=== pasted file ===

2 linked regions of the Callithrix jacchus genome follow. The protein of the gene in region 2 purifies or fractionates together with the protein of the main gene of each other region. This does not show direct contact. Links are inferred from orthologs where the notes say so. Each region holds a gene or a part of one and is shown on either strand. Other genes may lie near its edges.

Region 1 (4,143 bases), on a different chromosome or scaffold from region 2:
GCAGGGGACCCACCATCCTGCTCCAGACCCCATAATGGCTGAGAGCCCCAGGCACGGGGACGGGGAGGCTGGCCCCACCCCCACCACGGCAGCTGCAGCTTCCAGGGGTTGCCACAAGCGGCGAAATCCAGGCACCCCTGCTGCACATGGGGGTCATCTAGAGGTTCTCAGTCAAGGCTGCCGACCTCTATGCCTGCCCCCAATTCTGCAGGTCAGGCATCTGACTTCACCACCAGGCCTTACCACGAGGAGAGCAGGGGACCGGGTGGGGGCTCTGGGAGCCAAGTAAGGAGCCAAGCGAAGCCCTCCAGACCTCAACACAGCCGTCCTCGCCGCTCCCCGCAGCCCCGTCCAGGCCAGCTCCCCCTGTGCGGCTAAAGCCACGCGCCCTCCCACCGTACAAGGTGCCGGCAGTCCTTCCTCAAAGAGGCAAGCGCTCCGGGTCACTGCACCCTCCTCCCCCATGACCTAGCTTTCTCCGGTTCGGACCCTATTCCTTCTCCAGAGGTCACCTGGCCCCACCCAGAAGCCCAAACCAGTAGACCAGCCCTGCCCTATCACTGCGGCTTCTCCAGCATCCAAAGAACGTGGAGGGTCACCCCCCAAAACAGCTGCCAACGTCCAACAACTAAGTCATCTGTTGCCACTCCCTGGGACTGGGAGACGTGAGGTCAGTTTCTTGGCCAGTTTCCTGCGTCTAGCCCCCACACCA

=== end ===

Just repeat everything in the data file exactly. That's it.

2 linked regions of the Callithrix jacchus genome follow. The protein of the gene in region 2 purifies or fractionates together with the protein of the main gene of each other region. This does not show direct contact. Links are inferred from orthologs where the notes say so. Each region holds a gene or a part of one and is shown on either strand. Other genes may lie near its edges.

Region 1 (4,143 bases), on a different chromosome or scaffold from region 2:
GCAGGGGACCCACCATCCTGCTCCAGACCCCATAATGGCTGAGAGCCCCAGGCACGGGGACGGGGAGGCTGGCCCCACCCCCACCACGGCAGCTGCAGCTTCCAGGGGTTGCCACAAGCGGCGAAATCCAGGCACCCCTGCTGCACATGGGGGTCATCTAGAGGTTCTCAGTCAAGGCTGCCGACCTCTATGCCTGCCCCCAATTCTGCAGGTCAGGCATCTGACTTCACCACCAGGCCTTACCACGAGGAGAGCAGGGGACCGGGTGGGGGCTCTGGGAGCCAAGTAAGGAGCCAAGCGAAGCCCTCCAGACCTCAACACAGCCGTCCTCGCCGCTCCCCGCAGCCCCGTCCAGGCCAGCTCCCCCTGTGCGGCTAAAGCCACGCGCCCTCCCACCGTACAAGGTGCCGGCAGTCCTTCCTCAAAGAGGCAAGCGCTCCGGGTCACTGCACCCTCCTCCCCCATGACCTAGCTTTCTCCGGTTCGGACCCTATTCCTTCTCCAGAGGTCACCTGGCCCCACCCAGAAGCCCAAACCAGTAGACCAGCCCTGCCCTATCACTGCGGCTTCTCCAGCATCCAAAGAACGTGGAGGGTCACCCCCCAAAACAGCTGCCAACGTCCAACAACTAAGTCATCTGTTGCCACTCCCTGGGACTGGGAGACGTGAGGTCAGTTTCTTGGCCAGTTTCCTGCGTCTAGCCCCCACACCA